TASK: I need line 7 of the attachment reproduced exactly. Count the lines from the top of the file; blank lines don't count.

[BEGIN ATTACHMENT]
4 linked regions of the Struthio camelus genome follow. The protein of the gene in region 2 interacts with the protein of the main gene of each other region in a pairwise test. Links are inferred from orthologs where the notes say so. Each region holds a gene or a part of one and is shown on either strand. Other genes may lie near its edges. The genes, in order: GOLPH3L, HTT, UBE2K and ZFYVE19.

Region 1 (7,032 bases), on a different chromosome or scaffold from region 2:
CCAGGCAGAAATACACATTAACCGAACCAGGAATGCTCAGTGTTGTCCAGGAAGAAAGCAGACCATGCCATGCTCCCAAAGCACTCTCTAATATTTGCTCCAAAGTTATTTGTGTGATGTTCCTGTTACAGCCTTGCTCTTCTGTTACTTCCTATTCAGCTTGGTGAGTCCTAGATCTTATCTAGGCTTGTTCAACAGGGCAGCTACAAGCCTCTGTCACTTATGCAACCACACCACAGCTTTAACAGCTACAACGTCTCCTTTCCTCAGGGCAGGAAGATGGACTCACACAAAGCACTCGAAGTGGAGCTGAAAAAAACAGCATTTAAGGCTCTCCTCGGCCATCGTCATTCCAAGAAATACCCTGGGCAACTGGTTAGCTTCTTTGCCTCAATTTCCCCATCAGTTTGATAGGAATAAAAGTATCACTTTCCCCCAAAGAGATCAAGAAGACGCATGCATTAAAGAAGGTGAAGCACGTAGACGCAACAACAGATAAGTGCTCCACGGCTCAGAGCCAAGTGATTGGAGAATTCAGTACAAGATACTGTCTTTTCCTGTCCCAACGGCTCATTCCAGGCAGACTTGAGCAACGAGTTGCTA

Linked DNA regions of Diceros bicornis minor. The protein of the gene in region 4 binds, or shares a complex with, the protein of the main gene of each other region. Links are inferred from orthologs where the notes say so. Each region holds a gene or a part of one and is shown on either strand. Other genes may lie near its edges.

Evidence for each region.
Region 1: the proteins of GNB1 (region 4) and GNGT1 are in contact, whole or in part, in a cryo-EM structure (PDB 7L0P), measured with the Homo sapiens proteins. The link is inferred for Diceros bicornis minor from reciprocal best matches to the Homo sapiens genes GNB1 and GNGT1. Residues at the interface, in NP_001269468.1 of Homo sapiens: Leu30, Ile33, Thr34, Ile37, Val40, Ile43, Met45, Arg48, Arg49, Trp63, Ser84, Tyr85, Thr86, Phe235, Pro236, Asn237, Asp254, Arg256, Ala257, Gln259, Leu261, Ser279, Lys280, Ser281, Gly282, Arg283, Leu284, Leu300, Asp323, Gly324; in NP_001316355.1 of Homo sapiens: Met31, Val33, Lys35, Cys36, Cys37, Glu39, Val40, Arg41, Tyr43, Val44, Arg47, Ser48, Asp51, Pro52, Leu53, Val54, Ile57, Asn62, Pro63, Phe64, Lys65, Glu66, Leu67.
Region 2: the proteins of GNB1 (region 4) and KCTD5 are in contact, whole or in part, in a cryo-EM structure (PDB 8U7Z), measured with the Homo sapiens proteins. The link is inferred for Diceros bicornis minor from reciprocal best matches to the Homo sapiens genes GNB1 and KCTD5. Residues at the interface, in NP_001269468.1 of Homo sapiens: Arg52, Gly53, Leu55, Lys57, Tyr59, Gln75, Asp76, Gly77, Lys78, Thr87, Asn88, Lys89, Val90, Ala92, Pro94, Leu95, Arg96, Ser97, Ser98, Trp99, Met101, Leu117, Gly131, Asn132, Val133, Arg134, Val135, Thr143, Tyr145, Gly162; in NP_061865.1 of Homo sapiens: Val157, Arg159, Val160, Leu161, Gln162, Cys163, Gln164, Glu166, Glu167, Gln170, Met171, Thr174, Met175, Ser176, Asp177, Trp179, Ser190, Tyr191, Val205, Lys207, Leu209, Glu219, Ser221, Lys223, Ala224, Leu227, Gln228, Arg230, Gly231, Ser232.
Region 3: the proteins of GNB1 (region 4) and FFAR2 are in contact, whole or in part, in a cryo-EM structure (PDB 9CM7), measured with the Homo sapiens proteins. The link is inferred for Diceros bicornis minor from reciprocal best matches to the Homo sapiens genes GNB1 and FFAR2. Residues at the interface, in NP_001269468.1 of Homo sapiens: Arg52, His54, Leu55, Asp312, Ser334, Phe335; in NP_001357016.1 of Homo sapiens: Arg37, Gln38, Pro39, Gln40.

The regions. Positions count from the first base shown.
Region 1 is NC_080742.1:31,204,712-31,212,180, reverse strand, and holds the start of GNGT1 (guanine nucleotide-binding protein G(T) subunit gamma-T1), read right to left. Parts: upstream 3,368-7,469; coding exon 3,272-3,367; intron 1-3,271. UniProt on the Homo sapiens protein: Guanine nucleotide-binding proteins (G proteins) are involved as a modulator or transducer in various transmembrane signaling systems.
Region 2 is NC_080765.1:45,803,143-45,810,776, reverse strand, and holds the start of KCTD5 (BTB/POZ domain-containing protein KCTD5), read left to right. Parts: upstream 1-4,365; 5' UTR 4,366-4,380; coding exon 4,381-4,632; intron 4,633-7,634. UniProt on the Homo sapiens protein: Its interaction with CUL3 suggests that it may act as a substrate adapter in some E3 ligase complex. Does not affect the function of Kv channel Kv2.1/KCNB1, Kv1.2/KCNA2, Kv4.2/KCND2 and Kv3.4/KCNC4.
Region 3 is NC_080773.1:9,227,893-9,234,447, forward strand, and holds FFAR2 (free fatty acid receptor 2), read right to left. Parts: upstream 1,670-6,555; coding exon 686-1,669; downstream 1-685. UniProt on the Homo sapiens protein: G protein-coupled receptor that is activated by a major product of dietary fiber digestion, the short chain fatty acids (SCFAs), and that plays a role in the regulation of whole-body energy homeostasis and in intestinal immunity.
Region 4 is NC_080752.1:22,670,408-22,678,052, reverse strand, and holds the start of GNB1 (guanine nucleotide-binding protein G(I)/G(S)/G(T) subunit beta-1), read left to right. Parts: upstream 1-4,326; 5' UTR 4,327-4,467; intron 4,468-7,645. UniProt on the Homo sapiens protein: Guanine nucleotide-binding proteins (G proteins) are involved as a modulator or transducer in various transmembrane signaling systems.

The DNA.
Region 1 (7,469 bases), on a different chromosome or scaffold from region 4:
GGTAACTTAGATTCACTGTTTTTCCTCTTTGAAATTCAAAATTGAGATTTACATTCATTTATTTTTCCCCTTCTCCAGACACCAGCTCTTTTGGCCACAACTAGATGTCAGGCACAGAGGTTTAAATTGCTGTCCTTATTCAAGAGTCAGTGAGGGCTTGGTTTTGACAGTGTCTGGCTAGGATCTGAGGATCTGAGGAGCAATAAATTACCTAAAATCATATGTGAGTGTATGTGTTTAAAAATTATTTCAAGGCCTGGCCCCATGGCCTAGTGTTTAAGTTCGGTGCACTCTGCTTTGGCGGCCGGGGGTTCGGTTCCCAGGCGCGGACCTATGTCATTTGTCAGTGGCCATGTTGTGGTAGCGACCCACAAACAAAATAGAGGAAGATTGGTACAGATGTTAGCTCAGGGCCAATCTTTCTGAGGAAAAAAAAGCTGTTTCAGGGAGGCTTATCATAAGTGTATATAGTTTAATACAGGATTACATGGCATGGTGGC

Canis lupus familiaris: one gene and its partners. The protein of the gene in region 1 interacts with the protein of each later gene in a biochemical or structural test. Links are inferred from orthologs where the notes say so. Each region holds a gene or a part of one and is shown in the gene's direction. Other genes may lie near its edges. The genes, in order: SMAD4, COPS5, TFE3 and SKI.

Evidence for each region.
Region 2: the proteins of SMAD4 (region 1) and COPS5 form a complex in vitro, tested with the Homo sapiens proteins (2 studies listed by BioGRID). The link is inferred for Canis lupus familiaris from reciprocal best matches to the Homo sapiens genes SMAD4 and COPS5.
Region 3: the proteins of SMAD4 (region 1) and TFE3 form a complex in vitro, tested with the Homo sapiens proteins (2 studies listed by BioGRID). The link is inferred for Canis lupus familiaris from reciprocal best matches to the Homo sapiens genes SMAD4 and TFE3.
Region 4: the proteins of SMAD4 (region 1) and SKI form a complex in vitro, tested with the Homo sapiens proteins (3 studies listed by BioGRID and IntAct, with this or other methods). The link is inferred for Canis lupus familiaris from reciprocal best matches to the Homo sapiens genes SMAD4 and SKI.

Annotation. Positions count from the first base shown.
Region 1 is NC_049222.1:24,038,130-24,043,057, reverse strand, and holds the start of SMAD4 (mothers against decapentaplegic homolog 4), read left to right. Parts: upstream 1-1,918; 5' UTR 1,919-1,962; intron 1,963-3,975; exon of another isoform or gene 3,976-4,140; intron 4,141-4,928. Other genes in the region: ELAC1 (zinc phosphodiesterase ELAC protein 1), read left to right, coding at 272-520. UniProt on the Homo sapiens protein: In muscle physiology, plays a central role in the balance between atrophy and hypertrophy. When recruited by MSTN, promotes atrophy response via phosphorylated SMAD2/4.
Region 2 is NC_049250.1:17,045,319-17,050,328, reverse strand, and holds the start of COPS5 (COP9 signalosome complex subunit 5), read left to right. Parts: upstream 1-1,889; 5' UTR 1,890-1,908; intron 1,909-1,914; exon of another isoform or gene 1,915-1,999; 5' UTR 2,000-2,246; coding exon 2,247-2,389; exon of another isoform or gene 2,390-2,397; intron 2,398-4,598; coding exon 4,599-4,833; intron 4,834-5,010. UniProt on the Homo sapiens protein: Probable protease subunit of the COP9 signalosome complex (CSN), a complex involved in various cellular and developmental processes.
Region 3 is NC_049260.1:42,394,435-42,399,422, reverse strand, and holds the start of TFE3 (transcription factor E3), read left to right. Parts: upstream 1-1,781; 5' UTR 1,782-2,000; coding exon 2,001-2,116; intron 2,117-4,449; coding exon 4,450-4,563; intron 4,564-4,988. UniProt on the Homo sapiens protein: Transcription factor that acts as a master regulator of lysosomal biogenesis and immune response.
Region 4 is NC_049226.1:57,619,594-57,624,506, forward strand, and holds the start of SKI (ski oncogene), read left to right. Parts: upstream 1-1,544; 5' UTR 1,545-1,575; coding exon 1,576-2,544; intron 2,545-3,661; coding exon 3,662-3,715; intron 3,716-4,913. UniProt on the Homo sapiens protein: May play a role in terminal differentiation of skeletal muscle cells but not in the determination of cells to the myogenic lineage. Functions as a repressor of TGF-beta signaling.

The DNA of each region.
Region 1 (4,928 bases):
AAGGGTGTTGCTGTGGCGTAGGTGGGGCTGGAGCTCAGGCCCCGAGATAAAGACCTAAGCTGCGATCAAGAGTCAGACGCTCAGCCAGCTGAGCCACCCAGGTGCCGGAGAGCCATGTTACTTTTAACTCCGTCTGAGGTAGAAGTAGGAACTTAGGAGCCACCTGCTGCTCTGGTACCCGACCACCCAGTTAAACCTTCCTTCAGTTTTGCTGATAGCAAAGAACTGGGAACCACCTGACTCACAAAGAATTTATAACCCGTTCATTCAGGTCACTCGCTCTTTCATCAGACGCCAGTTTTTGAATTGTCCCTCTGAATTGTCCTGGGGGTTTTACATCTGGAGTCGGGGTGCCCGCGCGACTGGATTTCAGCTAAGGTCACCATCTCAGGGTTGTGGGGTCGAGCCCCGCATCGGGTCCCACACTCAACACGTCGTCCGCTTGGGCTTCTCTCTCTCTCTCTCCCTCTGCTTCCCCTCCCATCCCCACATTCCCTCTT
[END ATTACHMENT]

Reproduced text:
Region 2: the proteins of GNB1 (region 4) and KCTD5 are in contact, whole or in part, in a cryo-EM structure (PDB 8U7Z), measured with the Homo sapiens proteins. The link is inferred for Diceros bicornis minor from reciprocal best matches to the Homo sapiens genes GNB1 and KCTD5. Residues at the interface, in NP_001269468.1 of Homo sapiens: Arg52, Gly53, Leu55, Lys57, Tyr59, Gln75, Asp76, Gly77, Lys78, Thr87, Asn88, Lys89, Val90, Ala92, Pro94, Leu95, Arg96, Ser97, Ser98, Trp99, Met101, Leu117, Gly131, Asn132, Val133, Arg134, Val135, Thr143, Tyr145, Gly162; in NP_061865.1 of Homo sapiens: Val157, Arg159, Val160, Leu161, Gln162, Cys163, Gln164, Glu166, Glu167, Gln170, Met171, Thr174, Met175, Ser176, Asp177, Trp179, Ser190, Tyr191, Val205, Lys207, Leu209, Glu219, Ser221, Lys223, Ala224, Leu227, Gln228, Arg230, Gly231, Ser232.